(NOTE: Markup is the title of my testing site. Also, hcard and hatom deal with comments on the post. The default Hello World post comes with one comment.)
Authorship: Page does not contain authorship markup.
Publisher: Page does not contain publisher markup.
Extracted structured data:
hcard error – missing two fields. Needs at least organization, location, or role.
entry-title: Hello World!
entry-content: Welcome to WordPress.
fn: MaAnna Stephenson
bookmark: URL to post
value: MaAnna Stephenson
Genesis 2.0 Test Results
All of the basic info was the same as the previous test except for the title in the preview. None of the basic SEO that comes with Genesis was setup for this test. That would have input the proper title followed by the site name.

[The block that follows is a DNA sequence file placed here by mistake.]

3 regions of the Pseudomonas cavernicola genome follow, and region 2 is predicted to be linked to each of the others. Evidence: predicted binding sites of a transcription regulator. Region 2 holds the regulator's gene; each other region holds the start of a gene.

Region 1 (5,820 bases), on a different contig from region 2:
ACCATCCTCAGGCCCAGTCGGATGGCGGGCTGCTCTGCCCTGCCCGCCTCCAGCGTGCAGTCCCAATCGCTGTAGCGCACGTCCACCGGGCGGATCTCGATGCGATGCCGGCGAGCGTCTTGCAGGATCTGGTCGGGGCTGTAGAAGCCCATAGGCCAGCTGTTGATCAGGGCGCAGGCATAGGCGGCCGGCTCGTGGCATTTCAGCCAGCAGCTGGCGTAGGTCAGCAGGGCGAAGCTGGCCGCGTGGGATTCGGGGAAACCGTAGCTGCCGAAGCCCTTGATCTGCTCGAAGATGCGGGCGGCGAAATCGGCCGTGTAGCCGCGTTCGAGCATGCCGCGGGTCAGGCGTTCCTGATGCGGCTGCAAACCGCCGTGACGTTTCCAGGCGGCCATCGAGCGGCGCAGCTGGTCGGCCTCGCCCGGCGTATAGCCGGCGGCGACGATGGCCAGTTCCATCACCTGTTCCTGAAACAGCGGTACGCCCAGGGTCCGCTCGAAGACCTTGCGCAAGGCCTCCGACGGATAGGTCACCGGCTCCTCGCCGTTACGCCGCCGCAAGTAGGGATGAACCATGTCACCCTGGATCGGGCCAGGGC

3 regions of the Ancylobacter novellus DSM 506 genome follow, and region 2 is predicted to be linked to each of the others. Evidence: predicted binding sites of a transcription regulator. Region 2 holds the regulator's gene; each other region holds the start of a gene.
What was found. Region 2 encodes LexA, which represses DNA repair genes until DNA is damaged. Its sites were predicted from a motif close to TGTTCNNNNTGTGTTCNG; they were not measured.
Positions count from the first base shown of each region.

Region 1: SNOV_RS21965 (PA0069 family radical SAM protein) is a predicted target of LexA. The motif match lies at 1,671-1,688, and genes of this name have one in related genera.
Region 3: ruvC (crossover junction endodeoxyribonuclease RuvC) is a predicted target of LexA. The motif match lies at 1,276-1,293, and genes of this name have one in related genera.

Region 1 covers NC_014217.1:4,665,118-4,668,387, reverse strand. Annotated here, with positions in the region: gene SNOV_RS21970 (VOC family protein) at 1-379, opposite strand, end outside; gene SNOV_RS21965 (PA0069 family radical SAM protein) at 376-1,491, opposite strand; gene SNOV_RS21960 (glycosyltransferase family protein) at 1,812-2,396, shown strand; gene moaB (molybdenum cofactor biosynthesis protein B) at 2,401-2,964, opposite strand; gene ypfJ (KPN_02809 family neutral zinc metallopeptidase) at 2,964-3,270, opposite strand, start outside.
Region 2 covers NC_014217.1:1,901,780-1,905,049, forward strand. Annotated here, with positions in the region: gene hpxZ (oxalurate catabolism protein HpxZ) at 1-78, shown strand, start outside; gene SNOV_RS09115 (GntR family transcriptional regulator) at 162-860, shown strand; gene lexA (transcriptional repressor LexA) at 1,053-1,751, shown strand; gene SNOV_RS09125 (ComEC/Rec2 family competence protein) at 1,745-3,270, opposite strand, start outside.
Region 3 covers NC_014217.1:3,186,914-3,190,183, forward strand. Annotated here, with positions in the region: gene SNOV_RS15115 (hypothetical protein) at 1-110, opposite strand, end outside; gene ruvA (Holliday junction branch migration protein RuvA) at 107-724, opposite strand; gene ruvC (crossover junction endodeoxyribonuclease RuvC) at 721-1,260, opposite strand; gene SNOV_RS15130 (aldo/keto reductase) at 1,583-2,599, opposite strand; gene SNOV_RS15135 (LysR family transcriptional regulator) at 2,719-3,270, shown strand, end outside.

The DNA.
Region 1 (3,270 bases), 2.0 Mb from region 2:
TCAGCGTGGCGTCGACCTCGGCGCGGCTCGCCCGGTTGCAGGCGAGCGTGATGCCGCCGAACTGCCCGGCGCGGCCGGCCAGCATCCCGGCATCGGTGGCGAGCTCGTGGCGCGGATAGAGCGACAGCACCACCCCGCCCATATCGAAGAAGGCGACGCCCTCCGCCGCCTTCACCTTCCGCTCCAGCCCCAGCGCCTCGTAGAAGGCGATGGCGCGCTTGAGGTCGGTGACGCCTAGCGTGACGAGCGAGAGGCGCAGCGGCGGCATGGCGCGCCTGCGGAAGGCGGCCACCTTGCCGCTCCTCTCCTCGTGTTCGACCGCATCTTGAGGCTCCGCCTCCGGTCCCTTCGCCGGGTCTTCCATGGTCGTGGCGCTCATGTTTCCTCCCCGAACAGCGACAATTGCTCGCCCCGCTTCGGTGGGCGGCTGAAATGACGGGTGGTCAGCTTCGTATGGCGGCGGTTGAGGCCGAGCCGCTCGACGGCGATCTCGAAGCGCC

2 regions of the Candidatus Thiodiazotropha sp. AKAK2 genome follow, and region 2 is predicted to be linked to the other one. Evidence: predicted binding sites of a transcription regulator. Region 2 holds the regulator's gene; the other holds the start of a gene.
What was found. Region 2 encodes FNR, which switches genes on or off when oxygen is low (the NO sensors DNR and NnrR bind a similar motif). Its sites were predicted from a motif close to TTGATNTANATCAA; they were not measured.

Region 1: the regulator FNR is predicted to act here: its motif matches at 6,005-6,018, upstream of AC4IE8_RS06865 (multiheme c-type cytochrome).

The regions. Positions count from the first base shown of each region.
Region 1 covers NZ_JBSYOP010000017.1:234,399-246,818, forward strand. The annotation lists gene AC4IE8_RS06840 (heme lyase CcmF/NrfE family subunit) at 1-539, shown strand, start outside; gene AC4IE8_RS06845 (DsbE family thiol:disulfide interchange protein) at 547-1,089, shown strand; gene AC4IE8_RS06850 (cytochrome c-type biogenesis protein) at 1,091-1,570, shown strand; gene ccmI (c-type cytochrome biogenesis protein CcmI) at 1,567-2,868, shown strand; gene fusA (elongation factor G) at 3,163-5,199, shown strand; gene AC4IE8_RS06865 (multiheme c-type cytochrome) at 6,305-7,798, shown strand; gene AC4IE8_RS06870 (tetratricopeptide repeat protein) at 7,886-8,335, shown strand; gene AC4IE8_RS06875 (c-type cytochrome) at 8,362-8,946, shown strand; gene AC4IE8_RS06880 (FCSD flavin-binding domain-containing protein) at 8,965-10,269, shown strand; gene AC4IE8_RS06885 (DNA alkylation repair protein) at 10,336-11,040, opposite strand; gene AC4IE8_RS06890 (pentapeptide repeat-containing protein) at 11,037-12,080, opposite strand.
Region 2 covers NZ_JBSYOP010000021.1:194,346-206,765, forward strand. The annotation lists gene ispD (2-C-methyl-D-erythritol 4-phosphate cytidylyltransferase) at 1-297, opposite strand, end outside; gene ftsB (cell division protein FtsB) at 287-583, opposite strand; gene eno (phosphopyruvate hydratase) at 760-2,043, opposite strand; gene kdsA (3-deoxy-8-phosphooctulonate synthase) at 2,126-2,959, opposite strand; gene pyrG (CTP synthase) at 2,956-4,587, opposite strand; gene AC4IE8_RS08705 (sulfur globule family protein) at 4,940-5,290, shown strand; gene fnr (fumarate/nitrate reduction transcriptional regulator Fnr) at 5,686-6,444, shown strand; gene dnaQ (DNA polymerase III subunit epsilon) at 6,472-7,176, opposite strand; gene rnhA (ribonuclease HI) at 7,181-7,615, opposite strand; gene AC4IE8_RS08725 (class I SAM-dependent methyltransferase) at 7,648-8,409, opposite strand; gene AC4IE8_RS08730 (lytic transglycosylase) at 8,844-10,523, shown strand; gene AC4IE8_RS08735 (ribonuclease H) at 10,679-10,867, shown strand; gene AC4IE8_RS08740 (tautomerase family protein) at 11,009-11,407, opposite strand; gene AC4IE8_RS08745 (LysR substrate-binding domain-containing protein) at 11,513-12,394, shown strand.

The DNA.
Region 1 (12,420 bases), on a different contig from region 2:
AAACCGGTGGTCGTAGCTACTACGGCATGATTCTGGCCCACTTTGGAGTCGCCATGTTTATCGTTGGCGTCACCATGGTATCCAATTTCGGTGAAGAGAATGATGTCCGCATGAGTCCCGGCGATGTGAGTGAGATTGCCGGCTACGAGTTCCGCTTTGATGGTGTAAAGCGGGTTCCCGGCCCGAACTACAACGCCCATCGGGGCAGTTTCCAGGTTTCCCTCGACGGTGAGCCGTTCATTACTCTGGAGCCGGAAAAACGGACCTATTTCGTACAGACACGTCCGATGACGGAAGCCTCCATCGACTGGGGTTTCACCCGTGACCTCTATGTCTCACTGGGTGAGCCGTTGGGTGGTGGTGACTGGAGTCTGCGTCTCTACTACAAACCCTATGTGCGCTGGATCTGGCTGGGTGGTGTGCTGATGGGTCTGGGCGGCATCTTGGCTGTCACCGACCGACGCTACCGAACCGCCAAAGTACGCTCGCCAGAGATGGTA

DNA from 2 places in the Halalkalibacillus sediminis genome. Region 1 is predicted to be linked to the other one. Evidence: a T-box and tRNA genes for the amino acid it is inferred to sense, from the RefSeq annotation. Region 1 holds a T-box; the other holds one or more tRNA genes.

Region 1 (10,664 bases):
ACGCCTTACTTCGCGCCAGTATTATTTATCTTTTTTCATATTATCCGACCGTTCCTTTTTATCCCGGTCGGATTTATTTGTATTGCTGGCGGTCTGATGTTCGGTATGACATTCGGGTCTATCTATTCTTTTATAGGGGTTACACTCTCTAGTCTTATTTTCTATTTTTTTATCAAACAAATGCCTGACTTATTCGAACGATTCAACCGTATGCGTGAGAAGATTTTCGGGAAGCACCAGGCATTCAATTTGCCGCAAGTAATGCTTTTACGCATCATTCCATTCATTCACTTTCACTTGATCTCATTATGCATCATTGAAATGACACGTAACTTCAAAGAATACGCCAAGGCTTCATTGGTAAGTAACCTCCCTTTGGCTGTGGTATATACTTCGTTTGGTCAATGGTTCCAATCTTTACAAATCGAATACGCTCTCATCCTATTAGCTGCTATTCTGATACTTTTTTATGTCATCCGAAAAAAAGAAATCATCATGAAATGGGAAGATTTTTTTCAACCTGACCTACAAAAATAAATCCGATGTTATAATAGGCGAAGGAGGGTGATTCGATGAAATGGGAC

Following is the additional info indexed. You’ll notice that there are seven things listed, but some are not the same as the eight I showed you in the Part 2 post. Notice that the schema for sidebars and footer are not present. That’s because I have no content in either of those places. There is also an additional Person markup for the comments section.
Item type: http://schema.org/webpage
property: maincontentofpage: Item 1
Item type: http://schema.org/wpheader
description: BlogAid Training Site
blogpost: Item 2
comment: Item 3
headline: Hello world!
datepublished: 2013-0/-22T 19:37:38+00:00
author: Item 4
text: Welcome to WordPress
Item 4 (I know this is out of order, but following the order shown in the tool)
URL: MaAnna Stephenson http://www.markup.blogaid.net/author/username
name: MaAnna Stephenson
creator: Item 5
URL: link to the comment on the site
commenttext: (content of the comment)
name: Mr. WordPress (name of the commentator)
URL: (link to the commentator’s site)